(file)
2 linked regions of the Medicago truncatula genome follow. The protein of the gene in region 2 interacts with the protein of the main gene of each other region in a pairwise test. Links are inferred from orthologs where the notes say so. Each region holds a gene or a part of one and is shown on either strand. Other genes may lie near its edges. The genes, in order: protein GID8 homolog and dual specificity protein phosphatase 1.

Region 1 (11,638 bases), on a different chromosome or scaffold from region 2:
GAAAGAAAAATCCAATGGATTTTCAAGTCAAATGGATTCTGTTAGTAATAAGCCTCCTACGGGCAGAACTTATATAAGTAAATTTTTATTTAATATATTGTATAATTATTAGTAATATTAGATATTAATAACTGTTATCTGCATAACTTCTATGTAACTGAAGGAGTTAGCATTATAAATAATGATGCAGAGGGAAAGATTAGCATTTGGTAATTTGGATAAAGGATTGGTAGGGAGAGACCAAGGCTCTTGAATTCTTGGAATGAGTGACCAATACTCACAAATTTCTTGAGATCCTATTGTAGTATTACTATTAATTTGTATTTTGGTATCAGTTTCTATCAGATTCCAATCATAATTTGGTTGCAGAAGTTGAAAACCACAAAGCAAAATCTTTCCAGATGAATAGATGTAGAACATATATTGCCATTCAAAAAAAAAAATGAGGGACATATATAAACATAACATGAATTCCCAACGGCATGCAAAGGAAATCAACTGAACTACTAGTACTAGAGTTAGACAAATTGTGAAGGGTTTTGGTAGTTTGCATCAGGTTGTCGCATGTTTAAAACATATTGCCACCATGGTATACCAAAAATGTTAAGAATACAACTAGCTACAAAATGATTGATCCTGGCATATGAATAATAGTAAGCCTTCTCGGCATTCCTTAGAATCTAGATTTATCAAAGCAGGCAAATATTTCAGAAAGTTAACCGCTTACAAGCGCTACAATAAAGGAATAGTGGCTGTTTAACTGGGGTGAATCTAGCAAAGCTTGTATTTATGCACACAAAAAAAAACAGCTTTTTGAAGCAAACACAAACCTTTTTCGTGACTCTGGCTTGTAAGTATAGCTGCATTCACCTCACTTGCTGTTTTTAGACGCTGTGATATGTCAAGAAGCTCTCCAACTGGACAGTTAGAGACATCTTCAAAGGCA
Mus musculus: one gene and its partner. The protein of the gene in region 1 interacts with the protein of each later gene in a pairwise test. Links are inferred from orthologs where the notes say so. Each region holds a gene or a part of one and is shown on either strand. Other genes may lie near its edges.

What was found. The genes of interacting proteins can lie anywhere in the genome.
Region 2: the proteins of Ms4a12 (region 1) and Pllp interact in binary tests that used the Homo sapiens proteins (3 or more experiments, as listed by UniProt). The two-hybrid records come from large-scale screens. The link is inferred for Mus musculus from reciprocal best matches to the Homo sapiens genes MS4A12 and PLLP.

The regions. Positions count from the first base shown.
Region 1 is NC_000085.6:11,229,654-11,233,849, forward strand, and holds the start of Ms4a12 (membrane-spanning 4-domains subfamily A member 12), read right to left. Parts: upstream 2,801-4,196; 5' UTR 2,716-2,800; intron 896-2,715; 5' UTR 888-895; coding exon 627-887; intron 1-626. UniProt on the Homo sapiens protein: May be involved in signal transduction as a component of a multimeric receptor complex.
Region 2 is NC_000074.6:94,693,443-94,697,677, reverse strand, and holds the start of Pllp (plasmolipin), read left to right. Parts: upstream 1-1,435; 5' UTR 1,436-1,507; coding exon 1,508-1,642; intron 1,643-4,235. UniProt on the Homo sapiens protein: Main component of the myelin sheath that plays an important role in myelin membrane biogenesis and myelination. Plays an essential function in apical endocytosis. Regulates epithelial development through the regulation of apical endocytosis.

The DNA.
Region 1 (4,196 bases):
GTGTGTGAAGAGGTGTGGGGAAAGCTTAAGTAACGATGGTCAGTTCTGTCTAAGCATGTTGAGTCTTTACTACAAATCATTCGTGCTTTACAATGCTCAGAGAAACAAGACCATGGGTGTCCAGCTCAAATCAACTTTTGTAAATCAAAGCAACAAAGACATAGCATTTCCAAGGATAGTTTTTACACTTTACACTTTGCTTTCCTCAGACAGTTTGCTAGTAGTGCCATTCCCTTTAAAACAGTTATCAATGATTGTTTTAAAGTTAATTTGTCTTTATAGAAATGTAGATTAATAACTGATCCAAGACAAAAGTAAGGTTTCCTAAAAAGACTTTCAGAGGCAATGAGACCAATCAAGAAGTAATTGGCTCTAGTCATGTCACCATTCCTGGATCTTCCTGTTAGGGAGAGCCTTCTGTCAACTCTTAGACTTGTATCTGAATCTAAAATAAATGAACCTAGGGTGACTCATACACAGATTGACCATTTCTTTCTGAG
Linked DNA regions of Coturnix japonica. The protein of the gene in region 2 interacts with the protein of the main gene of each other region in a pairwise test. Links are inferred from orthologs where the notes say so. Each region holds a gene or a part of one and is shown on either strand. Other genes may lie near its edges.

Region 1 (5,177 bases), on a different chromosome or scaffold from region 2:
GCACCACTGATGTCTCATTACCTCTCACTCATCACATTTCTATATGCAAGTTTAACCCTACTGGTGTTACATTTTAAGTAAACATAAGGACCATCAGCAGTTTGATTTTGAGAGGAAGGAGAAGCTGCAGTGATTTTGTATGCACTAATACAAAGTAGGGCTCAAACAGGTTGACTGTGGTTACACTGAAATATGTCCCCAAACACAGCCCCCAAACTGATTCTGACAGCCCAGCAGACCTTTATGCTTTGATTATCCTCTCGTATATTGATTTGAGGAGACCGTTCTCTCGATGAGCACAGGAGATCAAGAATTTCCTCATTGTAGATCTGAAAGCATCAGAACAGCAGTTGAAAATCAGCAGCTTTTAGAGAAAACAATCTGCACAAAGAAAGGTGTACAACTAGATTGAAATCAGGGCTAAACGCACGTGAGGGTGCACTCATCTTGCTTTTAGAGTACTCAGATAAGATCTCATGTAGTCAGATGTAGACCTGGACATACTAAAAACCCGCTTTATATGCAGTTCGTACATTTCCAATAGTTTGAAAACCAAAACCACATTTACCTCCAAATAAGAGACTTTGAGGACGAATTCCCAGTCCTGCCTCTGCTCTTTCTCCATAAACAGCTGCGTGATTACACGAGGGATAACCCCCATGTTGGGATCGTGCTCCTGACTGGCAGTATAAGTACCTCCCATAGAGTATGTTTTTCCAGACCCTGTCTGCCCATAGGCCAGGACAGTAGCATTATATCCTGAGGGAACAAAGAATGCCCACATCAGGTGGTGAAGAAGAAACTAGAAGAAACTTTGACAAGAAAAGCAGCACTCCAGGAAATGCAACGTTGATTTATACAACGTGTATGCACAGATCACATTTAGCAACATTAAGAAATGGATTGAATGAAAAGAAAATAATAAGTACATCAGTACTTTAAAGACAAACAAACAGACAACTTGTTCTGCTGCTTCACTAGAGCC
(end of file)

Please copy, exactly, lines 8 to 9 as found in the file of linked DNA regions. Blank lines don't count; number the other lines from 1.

Region 1 is NC_000085.6:11,229,654-11,233,849, forward strand, and holds the start of Ms4a12 (membrane-spanning 4-domains subfamily A member 12), read right to left. Parts: upstream 2,801-4,196; 5' UTR 2,716-2,800; intron 896-2,715; 5' UTR 888-895; coding exon 627-887; intron 1-626. UniProt on the Homo sapiens protein: May be involved in signal transduction as a component of a multimeric receptor complex.
Region 2 is NC_000074.6:94,693,443-94,697,677, reverse strand, and holds the start of Pllp (plasmolipin), read left to right. Parts: upstream 1-1,435; 5' UTR 1,436-1,507; coding exon 1,508-1,642; intron 1,643-4,235. UniProt on the Homo sapiens protein: Main component of the myelin sheath that plays an important role in myelin membrane biogenesis and myelination. Plays an essential function in apical endocytosis. Regulates epithelial development through the regulation of apical endocytosis.